Sunday, February 21, 2010

Memories of Maureen

One of our friends from church, a woman named Maureen, died a couple of weeks ago. We think she had pancreatic cancer, since she went so fast. Two weeks before she died, she was in church, telling us how she was having a hard time with her treatments, with blood counts so low that they couldn’t even administer the treatments. She went into the hospice which is just up the hill from our house. I went to see her one day, but I yielded my time to a couple of ladies who had driven over from the east side to see her. They used to teach with her. Turns out I should have just gone up with them, since on that day she was lucid, talking to visitors, but by the next day, when I finally got back there, she was just sleeping.

I was fortunate to be invited to do the readings at her funeral, since her two adult children said they would not be able to get through it. The night after she died I was in her house, planning the liturgy with her husband and the priest who was going to help with the Mass. Her kids traded stories about their mom while the five grandchildren meandered, crawled and otherwise orbited the table where we grownups sat.

Maureen and her mom (who passed away two years ago) had a standing hair appointment every Thursday. Sometimes the kids would go with them. Her daughter said it was a wonder they didn’t develop lung disease, since the women would get into the car after the appointment and pull cans of hairspray out from under their seats and liberally spray their hair, locking it into place. The kids could (and did) bounce wadded up paper off their mother’s hair helmet.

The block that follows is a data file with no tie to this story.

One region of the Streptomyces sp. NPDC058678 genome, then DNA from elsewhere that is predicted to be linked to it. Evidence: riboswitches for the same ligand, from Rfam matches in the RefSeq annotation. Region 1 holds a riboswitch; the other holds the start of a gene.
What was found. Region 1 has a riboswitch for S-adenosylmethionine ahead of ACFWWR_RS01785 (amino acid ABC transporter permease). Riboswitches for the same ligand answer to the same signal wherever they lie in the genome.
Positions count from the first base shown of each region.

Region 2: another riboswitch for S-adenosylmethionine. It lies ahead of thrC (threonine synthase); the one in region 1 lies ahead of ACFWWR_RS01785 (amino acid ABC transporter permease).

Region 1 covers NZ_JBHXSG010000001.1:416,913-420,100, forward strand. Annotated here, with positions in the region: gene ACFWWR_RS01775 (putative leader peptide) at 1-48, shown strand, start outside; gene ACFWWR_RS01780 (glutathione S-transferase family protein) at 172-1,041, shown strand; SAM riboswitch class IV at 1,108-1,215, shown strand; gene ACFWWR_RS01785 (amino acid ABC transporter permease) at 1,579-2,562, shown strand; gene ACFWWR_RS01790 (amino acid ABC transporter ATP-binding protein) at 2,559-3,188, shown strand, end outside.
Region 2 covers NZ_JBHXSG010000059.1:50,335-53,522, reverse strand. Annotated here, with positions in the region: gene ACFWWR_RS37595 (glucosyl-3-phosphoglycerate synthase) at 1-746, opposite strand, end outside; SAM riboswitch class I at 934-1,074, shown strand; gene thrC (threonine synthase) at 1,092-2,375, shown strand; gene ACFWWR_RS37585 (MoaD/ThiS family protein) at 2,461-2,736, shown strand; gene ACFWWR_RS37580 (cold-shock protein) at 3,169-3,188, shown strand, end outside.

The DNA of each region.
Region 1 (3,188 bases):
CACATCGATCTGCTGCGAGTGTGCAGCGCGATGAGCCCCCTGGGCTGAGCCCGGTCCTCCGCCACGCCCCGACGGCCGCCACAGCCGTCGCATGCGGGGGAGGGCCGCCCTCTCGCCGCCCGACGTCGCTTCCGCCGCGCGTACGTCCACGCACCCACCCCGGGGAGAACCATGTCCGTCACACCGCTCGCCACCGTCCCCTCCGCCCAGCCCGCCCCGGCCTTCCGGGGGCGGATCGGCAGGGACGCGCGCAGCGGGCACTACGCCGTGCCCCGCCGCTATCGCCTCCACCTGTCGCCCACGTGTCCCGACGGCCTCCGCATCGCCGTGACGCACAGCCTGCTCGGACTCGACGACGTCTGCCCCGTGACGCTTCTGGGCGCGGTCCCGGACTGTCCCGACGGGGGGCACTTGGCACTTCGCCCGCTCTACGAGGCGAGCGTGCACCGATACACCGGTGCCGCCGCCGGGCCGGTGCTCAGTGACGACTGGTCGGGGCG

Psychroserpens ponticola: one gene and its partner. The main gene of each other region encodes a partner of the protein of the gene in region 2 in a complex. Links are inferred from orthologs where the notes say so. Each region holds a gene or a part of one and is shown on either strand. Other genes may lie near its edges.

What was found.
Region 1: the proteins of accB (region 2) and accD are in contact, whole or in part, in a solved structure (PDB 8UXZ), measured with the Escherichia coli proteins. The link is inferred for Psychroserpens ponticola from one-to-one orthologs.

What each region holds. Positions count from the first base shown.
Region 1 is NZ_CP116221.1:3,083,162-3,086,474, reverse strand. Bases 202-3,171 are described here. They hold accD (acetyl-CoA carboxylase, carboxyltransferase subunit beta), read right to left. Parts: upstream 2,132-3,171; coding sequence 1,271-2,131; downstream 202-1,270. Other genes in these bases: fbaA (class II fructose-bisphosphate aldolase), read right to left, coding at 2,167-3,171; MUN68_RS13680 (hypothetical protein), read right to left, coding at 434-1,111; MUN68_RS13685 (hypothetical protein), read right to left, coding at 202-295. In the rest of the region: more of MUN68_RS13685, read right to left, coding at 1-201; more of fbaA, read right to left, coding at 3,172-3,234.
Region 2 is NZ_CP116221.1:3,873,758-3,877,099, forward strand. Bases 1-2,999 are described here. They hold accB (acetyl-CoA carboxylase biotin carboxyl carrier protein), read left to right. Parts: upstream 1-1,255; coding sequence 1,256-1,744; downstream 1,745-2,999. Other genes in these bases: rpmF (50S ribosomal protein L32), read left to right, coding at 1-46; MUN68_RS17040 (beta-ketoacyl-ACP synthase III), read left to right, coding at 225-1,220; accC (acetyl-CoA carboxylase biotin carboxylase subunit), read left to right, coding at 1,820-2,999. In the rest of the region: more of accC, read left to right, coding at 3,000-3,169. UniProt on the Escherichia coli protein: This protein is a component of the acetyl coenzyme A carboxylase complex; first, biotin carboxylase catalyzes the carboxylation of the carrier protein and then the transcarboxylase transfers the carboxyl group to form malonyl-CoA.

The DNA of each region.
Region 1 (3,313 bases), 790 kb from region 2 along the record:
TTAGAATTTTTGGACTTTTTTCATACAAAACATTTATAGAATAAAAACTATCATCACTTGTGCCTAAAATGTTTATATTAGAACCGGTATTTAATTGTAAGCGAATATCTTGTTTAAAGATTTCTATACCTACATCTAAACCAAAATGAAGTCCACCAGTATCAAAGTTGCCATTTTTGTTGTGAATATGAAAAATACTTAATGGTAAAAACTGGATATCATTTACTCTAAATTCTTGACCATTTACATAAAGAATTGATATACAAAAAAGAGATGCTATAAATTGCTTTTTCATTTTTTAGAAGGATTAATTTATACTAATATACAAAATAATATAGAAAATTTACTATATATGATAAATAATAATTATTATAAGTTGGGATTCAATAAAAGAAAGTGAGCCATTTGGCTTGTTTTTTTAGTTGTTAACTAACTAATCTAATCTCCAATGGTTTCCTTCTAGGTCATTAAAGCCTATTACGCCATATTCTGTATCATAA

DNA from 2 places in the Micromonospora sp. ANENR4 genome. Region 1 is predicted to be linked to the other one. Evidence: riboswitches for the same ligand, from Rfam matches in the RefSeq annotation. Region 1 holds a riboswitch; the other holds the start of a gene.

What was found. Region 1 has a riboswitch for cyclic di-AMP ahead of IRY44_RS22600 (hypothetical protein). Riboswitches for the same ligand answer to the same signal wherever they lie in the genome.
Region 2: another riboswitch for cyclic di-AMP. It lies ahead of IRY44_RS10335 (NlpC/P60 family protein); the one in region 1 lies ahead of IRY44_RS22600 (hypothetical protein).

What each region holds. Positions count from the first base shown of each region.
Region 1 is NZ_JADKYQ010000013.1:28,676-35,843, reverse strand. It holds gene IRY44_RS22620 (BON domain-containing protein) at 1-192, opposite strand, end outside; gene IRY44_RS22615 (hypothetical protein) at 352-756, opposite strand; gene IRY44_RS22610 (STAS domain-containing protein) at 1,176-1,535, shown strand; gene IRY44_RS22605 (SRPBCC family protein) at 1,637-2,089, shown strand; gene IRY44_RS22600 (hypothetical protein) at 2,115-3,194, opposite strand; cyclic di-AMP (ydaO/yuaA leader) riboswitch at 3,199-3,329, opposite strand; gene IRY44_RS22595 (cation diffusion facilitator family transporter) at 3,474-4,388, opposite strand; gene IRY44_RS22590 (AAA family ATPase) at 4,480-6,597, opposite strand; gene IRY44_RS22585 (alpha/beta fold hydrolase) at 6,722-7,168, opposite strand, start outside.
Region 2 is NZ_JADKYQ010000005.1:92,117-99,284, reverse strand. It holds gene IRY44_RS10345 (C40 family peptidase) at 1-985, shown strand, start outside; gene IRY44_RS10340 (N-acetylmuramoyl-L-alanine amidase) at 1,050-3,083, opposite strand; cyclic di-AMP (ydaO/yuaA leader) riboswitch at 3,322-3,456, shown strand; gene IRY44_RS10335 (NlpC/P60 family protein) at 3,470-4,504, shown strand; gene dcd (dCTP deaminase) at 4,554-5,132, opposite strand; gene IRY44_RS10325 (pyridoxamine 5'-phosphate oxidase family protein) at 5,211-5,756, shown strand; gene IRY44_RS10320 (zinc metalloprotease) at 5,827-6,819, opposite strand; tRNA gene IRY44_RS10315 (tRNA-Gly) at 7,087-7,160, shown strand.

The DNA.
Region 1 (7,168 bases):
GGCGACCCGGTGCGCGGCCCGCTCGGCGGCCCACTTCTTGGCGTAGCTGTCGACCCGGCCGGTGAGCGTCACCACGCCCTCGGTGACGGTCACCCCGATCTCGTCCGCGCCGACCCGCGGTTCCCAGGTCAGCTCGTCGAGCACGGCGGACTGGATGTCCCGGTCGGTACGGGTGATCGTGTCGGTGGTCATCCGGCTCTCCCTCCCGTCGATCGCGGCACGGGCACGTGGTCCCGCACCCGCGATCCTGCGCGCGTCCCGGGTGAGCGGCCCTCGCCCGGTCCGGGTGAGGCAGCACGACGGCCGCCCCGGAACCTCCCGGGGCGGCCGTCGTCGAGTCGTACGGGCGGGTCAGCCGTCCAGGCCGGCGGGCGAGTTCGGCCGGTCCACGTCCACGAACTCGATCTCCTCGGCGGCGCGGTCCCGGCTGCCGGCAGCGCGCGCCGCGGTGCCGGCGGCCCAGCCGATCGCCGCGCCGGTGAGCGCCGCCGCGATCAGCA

One time when Maureen and her husband John were in Las Vegas, the hair appointment loomed large when, at the airport gate, the agent announced that they needed two people to give up their seats for some VIP’s who needed to fly out that night. They offered a sweet deal: two $500 ticket vouchers, transportation to a hotel, dinner that night, and first class seats back home on the following day. John wanted to grab it, and Maureen said no—she had to get to her hairdressers the next day! Once on the plane, John couldn’t help himself, “I hope you enjoy your $1,000 hair appointment,” he scowled.

We gave her a nice sendoff, with trumpets and a tympani and some great hymns.